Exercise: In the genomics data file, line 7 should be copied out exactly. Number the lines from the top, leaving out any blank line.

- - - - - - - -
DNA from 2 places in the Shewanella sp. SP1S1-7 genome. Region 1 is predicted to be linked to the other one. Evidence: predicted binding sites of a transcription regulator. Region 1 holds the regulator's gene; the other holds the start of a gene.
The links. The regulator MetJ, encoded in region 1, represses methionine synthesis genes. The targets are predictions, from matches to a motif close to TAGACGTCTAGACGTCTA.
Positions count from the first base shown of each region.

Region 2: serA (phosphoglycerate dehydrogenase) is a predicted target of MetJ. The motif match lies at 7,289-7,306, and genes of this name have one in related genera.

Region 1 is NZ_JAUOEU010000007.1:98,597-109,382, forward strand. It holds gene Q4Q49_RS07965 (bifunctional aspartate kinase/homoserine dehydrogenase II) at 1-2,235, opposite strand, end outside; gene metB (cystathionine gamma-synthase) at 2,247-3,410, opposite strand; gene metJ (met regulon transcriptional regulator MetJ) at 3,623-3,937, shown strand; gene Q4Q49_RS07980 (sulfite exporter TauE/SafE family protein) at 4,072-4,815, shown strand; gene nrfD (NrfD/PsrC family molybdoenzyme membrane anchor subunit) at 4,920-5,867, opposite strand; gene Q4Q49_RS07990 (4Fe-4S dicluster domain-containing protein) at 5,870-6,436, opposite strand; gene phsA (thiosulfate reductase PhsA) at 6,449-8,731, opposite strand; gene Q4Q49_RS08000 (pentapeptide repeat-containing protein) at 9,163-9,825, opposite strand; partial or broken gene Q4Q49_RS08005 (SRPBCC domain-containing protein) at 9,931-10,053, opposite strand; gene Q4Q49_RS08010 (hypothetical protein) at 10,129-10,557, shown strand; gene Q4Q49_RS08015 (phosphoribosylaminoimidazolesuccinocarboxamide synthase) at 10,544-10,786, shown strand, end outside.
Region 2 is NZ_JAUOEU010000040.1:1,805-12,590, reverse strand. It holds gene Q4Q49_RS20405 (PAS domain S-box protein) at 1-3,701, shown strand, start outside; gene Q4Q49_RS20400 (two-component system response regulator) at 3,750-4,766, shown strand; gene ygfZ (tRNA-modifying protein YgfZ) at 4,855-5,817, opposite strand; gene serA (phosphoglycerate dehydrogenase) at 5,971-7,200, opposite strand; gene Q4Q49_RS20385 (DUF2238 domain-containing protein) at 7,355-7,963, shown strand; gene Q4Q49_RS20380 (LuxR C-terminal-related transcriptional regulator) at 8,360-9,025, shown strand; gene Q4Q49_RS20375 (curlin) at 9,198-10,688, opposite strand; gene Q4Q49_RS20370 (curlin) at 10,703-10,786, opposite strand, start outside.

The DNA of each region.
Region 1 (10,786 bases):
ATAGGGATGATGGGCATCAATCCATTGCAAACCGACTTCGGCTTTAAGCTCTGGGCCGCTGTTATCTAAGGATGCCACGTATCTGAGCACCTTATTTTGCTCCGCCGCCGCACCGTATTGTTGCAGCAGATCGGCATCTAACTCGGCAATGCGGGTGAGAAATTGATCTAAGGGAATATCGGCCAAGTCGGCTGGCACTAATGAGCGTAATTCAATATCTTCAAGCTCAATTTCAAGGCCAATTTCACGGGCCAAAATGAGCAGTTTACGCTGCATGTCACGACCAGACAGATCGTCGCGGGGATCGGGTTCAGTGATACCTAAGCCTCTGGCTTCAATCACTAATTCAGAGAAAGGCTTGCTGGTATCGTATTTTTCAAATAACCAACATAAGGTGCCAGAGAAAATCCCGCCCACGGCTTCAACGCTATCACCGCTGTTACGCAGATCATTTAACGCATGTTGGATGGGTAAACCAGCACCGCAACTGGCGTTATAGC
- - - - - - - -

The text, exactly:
The DNA of each region.